Java Applet Instrumentation

(2009)

Please Note: this doesn't seem to work anymore. I haven't gotten around to figuring out why.. cheating at Yahoo Games was fun while it lasted ;)

Java 6 has a neat feature that has received little attention: the Attach API

Using this API, you can hook your own code into a process already running on the JVM. It's meant to build code-profilers and things of that sort, but with a little fooling around, you can attach to a running Applet and play with the live objects. I'll describe my method - if you know a better way to do this, please let me know.

First, you need to turn off Applet Security. I'm lazy and went with a shotgun approach. Create a new .policy file:

grant { permission java.security.AllPermission; };
Then, set the browser plugin to use this policy. On Windows, try this:
  1. Open the Control Panel
  2. [doubleclick] Java Control Panel
  3. [click] Java tab
  4. [click] Java Applet Runtime Settings
  5. [click] View
  6. [click] Java Runtime Parameters
  7. [type] -Djava.security.policy=C:path_toyour.policy
  8. [click] OK
Same thing for Linux, just figure out where your Applet Runtime settings are.

Now you need a way to run your Agent. Annoyingly, the Agent must live in a jar file. You can build it on the command line using JAR, but I chose to do it programmatically to avoid the extra step. This program takes a single command line argument, the PID (process id) of the JVM the applet is running on. There's different ways to find it. On Windows, try running “tasklist”. On Linux, “ps -A”. Place this file at “com/stuff/Runner.java”:

import java.io.File;
import java.util.ArrayList;
import java.util.List;
import com.sun.tools.attach.VirtualMachine;
public class Runner {
 public static void main(String args[]) throws Exception {
   //create .jar including all .class files under directory: com/stuff/
   List jarFiles = new ArrayList();
   for(String file : (new File("com/stuff")).list())
     if(file.endsWith(".class"))
       jarFiles.add("com/stuff/"+file);
   String[] filenames = jarFiles.toArray(new String[]{});
   String jarFile = System.getProperty("user.dir")+"/agent.jar";
   JarUtil.jar(filenames, jarFile);
   //find PID of process to monitor
   String pid = args[0];
   //attach agent.jar
   if(Integer.parseInt(pid) > 0) {
     VirtualMachine vm = VirtualMachine.attach(pid);
     vm.loadAgent(jarFile, null);
   } else {
     System.out.println("Bad PID: " + pid);
   }
 }
}

Rad, so now for the Agent itself. When the JVM calls our Agent, it passes an instance of Instrumentation, which has the interesting method getAllLoadedClasses(). A Class isn't very useful unless there are static methods to get instances of the Class. Fortunately, AppletPanelCache.getAppletPanels() comes to the rescue as a way to get at Objects instead of Classes. Here's MyAgent.java:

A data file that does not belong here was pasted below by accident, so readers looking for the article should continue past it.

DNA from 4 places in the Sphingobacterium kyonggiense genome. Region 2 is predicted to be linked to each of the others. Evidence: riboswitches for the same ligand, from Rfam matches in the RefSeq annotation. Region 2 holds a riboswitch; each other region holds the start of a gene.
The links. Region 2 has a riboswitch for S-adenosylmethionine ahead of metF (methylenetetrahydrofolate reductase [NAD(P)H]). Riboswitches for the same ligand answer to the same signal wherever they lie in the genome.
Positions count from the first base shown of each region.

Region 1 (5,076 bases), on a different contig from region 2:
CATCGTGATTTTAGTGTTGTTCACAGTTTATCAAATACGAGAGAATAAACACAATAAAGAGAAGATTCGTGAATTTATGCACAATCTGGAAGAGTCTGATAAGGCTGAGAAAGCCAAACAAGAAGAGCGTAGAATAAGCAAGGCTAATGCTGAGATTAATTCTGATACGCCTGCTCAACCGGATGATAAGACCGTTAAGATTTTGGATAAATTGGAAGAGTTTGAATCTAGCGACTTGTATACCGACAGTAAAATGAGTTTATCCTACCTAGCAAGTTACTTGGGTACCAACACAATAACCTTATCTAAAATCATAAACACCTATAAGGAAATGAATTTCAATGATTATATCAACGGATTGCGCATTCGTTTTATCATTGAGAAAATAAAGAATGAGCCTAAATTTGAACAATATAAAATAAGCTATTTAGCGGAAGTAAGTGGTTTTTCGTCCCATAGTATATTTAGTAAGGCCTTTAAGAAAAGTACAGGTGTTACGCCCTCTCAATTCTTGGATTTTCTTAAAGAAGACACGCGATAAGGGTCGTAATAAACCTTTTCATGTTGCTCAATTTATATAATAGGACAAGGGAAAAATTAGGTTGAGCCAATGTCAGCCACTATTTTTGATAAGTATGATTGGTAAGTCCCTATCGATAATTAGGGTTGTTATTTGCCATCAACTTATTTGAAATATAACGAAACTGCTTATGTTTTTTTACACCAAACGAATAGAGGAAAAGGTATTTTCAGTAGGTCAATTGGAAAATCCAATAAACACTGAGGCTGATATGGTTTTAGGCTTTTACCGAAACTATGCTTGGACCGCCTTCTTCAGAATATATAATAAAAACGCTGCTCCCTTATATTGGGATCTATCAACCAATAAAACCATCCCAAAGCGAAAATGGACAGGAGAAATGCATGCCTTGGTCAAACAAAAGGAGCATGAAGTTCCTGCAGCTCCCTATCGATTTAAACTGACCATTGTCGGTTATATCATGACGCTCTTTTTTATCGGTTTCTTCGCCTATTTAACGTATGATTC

import java.lang.instrument.Instrumentation;
public class MyAgent {
 public static void agentmain(String agentArgs, Instrumentation inst) {
   for(Class klass : inst.getAllLoadedClasses()) {
     if(klass.getName().endsWith("AppletPanelCache")) {
       Method m = klass.getMethod("getAppletPanels", new Class[]{});
       Object[] panels = (Object[])m.invoke(null, new Object[]{});
       for(Object panel : panels) {
       //do something interesting with an instance of Panel
       }
     }
   }
 }
}

What can you do with a Panel? Well, let's see, for an instance to be of any use in an Applet, it is likely connected somehow to the rest of those top level Panels where everything is shown. With a heavy dose of Reflection, you can recursively explore each Panel's children, ultimately getting a reference to most (is it most or all? does anyone know?) of the live objects. Once you have a live object, you can do whatever you want - call methods, inspect fields, etc. The methods getComponents() and getWindows() are a good place to start.

So, how to run it? Depends where you have Java installed. Make sure tools.jar is on your classpath. I use this invocation:

compile javac -classpath /your/path/to/tools.jar:. com.stuff.*

# run (first, open an applet in your webbrowser)

java -classpath /your/path/to/tools.jar:. com.stuff.Runner -Djava.security.policy=/home/path_to/your.policy

Annoyances - When an Agent calls System.out.println(), it gets the Applet's PrintStream instead of printing to the Console. My solution? Well, Runner is still connected to the Console, so have Agent send all its output to Runner over a socket. There may be a better way. Also, I've been unable to attach twice without shutting down and restarting Firefox - not sure exactly why.

One more neat thing you might try - hooking your own AWTEventListener into the AWT Event Processing pipeline:

if(klass.getName().endsWith(“Toolkit”)) {
 long mask = Long.MAX_VALUE; //call our listener on ALL event types
 Method m = klass.getMethod("getDefaultToolkit", new Class[]{});
 Toolkit toolkit = (Toolkit)m.invoke(null, new Object[]{});
 Method n = klass.getMethod("addAWTEventListener", new Class[]{AWTEventListener.class, long.class});
 n.invoke(toolkit, new Object[]{new MyAWTEventListener(), mask});
}

One cute idea - dispatch MouseEvent and KeyEvent to make a video game “play” itself.

Remember to reset your Java Applet Runtime Settings, if you are concerned about such things.

References: Hotpatching a Java 6 Application by Jack Shirazi